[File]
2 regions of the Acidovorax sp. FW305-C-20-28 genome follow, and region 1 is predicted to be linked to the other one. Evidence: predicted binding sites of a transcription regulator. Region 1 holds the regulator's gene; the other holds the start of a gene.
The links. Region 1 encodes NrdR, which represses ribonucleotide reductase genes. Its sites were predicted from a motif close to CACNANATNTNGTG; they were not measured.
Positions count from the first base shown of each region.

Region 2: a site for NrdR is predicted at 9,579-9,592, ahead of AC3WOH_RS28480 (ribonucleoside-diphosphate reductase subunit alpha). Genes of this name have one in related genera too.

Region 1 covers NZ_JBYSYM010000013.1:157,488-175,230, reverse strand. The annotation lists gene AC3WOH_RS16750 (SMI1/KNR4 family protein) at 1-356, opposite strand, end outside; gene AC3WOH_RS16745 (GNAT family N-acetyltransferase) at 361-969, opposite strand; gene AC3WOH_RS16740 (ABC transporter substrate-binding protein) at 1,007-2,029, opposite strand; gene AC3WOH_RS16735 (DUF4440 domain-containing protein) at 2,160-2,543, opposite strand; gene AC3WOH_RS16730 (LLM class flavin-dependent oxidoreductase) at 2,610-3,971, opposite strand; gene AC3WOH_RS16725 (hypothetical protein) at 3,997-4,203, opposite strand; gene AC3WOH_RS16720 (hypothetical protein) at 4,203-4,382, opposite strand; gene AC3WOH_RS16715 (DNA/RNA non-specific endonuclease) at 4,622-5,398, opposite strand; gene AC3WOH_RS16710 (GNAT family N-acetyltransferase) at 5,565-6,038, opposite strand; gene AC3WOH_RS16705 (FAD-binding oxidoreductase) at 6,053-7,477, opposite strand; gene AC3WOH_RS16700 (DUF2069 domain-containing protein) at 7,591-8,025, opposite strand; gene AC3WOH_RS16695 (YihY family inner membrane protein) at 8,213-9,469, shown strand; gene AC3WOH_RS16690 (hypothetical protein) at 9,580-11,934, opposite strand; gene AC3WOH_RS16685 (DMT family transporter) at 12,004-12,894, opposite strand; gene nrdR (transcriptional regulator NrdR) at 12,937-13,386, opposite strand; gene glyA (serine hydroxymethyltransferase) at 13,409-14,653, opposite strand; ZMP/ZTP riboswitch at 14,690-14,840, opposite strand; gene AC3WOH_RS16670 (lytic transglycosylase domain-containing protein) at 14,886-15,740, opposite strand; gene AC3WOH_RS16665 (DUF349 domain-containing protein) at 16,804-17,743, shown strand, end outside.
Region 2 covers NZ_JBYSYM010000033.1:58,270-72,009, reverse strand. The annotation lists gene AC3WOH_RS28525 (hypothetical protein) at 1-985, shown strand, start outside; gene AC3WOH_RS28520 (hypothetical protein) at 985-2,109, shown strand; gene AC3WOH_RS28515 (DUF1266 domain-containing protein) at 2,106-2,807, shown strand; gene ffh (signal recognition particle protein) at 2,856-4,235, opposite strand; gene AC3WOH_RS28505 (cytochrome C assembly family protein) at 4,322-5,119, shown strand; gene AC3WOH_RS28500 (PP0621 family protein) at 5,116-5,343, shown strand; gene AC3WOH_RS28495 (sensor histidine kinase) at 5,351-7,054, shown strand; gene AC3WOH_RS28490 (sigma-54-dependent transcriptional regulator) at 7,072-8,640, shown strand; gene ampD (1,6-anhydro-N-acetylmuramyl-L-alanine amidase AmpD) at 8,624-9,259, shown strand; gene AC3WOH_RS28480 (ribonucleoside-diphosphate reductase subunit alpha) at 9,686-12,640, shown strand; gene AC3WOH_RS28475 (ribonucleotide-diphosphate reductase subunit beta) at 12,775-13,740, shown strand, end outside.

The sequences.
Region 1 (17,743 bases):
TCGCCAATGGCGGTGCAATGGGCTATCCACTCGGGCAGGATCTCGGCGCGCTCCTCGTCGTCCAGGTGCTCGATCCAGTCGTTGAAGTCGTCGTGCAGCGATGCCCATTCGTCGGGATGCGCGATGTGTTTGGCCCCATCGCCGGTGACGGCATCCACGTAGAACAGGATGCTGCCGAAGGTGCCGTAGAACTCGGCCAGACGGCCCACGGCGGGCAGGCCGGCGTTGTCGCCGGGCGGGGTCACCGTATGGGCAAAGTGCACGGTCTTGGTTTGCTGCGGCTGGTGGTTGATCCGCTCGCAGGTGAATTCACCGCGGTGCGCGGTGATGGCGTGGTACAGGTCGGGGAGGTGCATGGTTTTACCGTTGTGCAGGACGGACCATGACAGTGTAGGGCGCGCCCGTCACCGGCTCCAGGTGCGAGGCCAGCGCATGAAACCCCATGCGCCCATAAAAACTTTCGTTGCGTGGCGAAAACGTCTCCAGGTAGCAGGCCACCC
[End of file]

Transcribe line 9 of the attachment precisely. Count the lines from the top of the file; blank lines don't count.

TCGCCAATGGCGGTGCAATGGGCTATCCACTCGGGCAGGATCTCGGCGCGCTCCTCGTCGTCCAGGTGCTCGATCCAGTCGTTGAAGTCGTCGTGCAGCGATGCCCATTCGTCGGGATGCGCGATGTGTTTGGCCCCATCGCCGGTGACGGCATCCACGTAGAACAGGATGCTGCCGAAGGTGCCGTAGAACTCGGCCAGACGGCCCACGGCGGGCAGGCCGGCGTTGTCGCCGGGCGGGGTCACCGTATGGGCAAAGTGCACGGTCTTGGTTTGCTGCGGCTGGTGGTTGATCCGCTCGCAGGTGAATTCACCGCGGTGCGCGGTGATGGCGTGGTACAGGTCGGGGAGGTGCATGGTTTTACCGTTGTGCAGGACGGACCATGACAGTGTAGGGCGCGCCCGTCACCGGCTCCAGGTGCGAGGCCAGCGCATGAAACCCCATGCGCCCATAAAAACTTTCGTTGCGTGGCGAAAACGTCTCCAGGTAGCAGGCCACCC